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supposed the mansion capable of containing. I asked if Ellinor O'Donoghoe was at home? but the dog barked, the geese cackled, the turkeys gobbled, and the beggars begged, with one accord so loudly, that there was no chance of my being heard. When the girl had at last succeeded in appeasing them all with her pitchfork, she answered, that Ellinor O'Donoghoe was at home, but that she was out with the potatoes; and she ran to fetch her, after calling to the boys, who were within in the room smoking, to come out to his honour. As soon as they had crouched under the door, and were able to stand upright, they welcomed me with a very good grace, and were proud to see me in the kingdom. I asked if they were all Ellinor's sons. 'All entirely,' Iwas the first answer. ‹ Not one but one,' was the second answer. The third made the other two intelligible. 'Plase your honour, we are all her sons-in-law, except myself, who am her lawful son.' Then you are my foster-brother?' 'No, plase your honour; it's not me, but my brother, and he's not in it.' 'Not in it?' 'No, plase your honour; because he's in the forge up above. Sure he's the blacksmith, my lard.' ' And what are you?' 'I'm Ody, plase your honour;' the short for Owen,"



"No department of English poetry," said Egeria, one evening after tea, on taking up a volume of Ben Jonson's works, "no department of English poetry is more rich in beautiful passages than the dramatic, and none of which the riches are so little known.

"The speech of Petreius in THE CATILINE of this author, I have always thought one of the most magnificent passages in the whole compass of English literature,-listen."

"Petreius. The straits and needs of Catiline being such, As he must fight with one of the two armies That then had near enclosed him, it pleased fate To make us th' object of his desperate choice, Wherein the danger almost poised the honour : And, as he rose, the day grew black with him, And fate descended nearer to the earth, As if she meant to hide the name of things Under her wings, and make the world her quarry. At this we roused, lest one small minute's stay Had left it to be inquired what Rome was; And (as we ought) arm'd in the confidence Of our great cause, in form of battle stood, Whilst Catiline came on, not with the face Of any man, but of a public ruin : His countenance was a civil war itself; And all his host had, standing in their looks, The paleness of the death that was to come; Yet cried they out like vultures, and urged on, As if they would precipitate our fates. Nor stay'd we longer for 'em, but himself Struck the first stroke, and with it fled a life, Which out, it seem'd a narrow neck of land Had broke between two mighty seas, and either Flow'd into other; for so did the slaughter; And whirl'd about, as when two violent tides Meet and not yield. The furies stood on hills, Circling the place, and trembling to see men Do more than they; whilst piety left the field, Grieved for that side, that in so bad a cause They knew not what a crime their valour was.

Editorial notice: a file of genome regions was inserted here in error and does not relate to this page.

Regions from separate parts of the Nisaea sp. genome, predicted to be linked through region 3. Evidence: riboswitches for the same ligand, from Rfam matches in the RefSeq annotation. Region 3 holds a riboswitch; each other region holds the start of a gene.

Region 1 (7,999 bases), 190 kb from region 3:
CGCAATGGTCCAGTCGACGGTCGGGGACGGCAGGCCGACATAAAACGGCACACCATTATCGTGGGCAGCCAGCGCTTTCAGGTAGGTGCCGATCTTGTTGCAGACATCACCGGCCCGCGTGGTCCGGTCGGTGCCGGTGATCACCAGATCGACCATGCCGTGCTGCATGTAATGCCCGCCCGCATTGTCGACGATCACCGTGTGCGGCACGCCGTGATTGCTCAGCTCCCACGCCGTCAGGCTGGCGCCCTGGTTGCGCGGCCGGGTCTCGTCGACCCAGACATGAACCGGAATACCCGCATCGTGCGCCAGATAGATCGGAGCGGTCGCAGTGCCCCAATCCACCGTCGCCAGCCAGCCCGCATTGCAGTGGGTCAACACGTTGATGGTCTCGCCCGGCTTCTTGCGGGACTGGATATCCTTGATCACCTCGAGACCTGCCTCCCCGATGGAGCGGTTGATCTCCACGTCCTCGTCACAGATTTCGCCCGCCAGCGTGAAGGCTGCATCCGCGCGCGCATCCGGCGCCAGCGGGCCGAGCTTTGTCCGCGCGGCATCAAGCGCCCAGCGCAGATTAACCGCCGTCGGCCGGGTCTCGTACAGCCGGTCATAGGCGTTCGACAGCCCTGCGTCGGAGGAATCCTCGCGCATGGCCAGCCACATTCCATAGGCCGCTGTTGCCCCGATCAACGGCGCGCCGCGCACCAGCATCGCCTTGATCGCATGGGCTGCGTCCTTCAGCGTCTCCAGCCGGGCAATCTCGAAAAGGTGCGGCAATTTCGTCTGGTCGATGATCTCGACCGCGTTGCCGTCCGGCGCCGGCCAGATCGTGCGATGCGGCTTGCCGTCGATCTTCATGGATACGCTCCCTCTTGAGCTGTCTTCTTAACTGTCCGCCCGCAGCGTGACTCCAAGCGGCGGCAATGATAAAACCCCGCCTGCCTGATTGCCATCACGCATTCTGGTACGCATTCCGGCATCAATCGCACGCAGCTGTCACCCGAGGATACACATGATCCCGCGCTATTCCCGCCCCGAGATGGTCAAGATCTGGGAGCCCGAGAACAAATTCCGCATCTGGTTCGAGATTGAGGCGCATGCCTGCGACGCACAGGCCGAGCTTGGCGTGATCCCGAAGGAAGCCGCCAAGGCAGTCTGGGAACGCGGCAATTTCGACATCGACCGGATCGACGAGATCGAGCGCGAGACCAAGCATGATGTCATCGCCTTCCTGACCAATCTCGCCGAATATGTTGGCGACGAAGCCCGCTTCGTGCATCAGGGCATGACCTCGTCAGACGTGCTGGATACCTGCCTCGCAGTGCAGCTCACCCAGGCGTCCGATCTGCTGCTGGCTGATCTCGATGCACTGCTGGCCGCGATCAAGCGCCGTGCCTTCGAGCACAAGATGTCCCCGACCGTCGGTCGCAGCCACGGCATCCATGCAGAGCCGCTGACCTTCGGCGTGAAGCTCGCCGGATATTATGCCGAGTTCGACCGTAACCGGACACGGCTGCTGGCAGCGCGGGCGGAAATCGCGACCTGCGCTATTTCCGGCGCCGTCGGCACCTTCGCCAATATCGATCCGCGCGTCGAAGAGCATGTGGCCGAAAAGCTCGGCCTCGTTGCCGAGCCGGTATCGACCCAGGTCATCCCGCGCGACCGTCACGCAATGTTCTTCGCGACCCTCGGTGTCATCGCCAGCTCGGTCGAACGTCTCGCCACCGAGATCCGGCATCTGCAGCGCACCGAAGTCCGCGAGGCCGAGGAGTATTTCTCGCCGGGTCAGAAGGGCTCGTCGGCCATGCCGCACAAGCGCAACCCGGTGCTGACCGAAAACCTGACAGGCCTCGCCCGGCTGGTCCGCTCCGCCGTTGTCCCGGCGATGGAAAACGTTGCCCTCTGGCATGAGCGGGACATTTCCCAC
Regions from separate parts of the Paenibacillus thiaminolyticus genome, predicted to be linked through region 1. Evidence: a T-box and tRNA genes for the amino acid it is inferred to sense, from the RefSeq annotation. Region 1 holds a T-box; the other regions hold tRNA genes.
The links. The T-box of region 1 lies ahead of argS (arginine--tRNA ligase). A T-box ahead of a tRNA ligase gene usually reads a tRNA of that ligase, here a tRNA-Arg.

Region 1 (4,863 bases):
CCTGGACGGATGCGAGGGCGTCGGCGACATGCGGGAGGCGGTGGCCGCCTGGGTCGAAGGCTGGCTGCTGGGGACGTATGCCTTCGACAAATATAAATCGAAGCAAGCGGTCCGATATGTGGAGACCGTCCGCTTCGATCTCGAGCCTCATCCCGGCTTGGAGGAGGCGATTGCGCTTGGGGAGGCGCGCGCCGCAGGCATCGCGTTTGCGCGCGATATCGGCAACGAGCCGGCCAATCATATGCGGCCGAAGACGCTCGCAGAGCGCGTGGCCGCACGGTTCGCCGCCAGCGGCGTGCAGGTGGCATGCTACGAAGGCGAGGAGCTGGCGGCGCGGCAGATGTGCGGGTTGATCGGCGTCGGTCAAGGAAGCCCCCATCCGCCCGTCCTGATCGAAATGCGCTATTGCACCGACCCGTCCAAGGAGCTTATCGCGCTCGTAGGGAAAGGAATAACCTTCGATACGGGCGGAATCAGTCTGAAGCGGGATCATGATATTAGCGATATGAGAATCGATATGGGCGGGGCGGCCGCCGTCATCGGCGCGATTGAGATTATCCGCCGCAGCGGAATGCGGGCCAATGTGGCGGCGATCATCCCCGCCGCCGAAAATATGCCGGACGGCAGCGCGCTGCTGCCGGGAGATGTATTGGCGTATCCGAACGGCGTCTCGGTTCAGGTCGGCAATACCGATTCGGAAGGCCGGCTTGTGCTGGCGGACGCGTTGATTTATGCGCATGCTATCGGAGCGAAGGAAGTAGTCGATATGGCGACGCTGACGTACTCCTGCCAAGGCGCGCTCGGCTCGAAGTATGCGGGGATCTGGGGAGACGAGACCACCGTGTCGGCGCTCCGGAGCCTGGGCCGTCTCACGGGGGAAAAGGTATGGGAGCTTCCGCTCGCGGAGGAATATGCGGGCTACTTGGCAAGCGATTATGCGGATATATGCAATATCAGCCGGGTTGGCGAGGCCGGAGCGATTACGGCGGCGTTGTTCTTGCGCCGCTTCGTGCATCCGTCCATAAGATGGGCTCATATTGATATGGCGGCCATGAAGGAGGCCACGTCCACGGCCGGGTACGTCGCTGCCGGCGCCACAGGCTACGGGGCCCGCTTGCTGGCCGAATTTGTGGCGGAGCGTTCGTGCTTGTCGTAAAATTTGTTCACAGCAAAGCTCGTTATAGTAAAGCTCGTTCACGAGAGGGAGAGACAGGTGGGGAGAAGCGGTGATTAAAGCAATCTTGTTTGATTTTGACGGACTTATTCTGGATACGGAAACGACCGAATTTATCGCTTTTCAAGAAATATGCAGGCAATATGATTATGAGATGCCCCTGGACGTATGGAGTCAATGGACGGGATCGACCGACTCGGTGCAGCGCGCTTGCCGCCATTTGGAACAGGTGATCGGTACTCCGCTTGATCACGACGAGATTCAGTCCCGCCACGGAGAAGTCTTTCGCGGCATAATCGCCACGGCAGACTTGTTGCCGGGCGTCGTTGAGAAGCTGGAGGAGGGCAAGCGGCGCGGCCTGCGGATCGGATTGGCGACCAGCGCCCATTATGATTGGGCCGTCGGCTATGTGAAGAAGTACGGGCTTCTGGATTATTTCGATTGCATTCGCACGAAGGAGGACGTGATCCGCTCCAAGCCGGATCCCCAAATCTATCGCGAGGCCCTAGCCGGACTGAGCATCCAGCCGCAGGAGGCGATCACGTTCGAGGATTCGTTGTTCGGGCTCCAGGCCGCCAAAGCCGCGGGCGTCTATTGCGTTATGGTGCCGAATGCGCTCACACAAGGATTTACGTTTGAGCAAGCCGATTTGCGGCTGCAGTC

The sun stood still, and was, behind a cloud
The battle made, seen sweating, to drive up
His frighted horse, whom still the noise drove backward:
And now had fierce Enyo, like a flame,
Consumed all it could reach, and then itself,
Had not the fortune of the commonwealth
Come, Pallas-like, to every Roman thought;
Which Catiline seeing, and that now his troops

Cover'd the earth they 'ad fought on with their trunks,
Ambitious of great fame to crown his ill,
Collected all his fury, and ran in

(Arm'd with a glory high as his despair)
Into our battle, like a Libyan lion

Upon his hunters, scornful of our weapons,
Careless of wounds, plucking down lives about him,
Till he had circled-in himself with death: